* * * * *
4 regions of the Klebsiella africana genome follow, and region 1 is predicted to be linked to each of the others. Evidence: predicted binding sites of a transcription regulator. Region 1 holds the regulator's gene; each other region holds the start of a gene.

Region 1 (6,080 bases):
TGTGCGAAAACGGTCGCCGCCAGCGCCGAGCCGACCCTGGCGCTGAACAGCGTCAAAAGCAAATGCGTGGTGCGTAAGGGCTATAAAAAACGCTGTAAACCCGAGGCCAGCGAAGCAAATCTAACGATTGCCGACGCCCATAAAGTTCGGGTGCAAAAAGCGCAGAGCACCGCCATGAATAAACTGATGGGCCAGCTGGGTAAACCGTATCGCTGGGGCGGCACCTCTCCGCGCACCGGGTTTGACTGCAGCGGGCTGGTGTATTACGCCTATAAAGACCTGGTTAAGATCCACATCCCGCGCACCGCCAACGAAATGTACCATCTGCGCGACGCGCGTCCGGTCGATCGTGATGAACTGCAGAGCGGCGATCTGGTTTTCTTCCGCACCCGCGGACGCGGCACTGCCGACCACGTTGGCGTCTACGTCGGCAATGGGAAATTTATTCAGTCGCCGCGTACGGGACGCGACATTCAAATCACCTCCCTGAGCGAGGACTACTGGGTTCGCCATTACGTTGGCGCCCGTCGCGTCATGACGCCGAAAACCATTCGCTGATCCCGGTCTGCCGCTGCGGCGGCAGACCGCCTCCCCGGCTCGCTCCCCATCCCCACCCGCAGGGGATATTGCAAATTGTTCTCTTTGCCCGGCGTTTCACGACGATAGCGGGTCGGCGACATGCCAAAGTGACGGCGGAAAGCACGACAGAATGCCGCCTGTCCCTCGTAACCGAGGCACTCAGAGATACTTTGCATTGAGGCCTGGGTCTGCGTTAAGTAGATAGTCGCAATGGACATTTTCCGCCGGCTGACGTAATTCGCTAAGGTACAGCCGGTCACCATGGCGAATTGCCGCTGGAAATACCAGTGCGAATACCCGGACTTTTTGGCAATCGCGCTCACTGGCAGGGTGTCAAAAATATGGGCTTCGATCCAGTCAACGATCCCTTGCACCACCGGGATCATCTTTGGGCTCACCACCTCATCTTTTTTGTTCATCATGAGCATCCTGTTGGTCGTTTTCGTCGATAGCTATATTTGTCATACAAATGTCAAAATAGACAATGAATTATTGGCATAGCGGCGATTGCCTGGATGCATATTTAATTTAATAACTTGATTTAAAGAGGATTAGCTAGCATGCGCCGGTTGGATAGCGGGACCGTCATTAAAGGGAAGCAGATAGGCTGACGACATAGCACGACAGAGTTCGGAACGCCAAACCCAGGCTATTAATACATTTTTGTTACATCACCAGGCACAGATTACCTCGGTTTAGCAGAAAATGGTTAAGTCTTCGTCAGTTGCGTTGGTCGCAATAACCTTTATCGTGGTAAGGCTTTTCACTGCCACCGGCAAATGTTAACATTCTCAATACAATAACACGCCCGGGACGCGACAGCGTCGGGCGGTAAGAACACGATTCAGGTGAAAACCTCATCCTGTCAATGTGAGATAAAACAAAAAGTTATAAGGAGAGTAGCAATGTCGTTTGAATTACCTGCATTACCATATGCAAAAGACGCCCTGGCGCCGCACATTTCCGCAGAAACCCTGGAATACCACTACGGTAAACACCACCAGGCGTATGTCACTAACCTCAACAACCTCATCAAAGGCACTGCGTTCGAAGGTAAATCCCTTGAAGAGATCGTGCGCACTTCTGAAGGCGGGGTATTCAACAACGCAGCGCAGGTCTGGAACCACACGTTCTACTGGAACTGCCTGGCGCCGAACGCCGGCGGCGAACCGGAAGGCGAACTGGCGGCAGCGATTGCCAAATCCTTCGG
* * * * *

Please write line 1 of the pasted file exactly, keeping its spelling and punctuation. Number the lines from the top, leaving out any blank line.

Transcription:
4 regions of the Klebsiella africana genome follow, and region 1 is predicted to be linked to each of the others. Evidence: predicted binding sites of a transcription regulator. Region 1 holds the regulator's gene; each other region holds the start of a gene.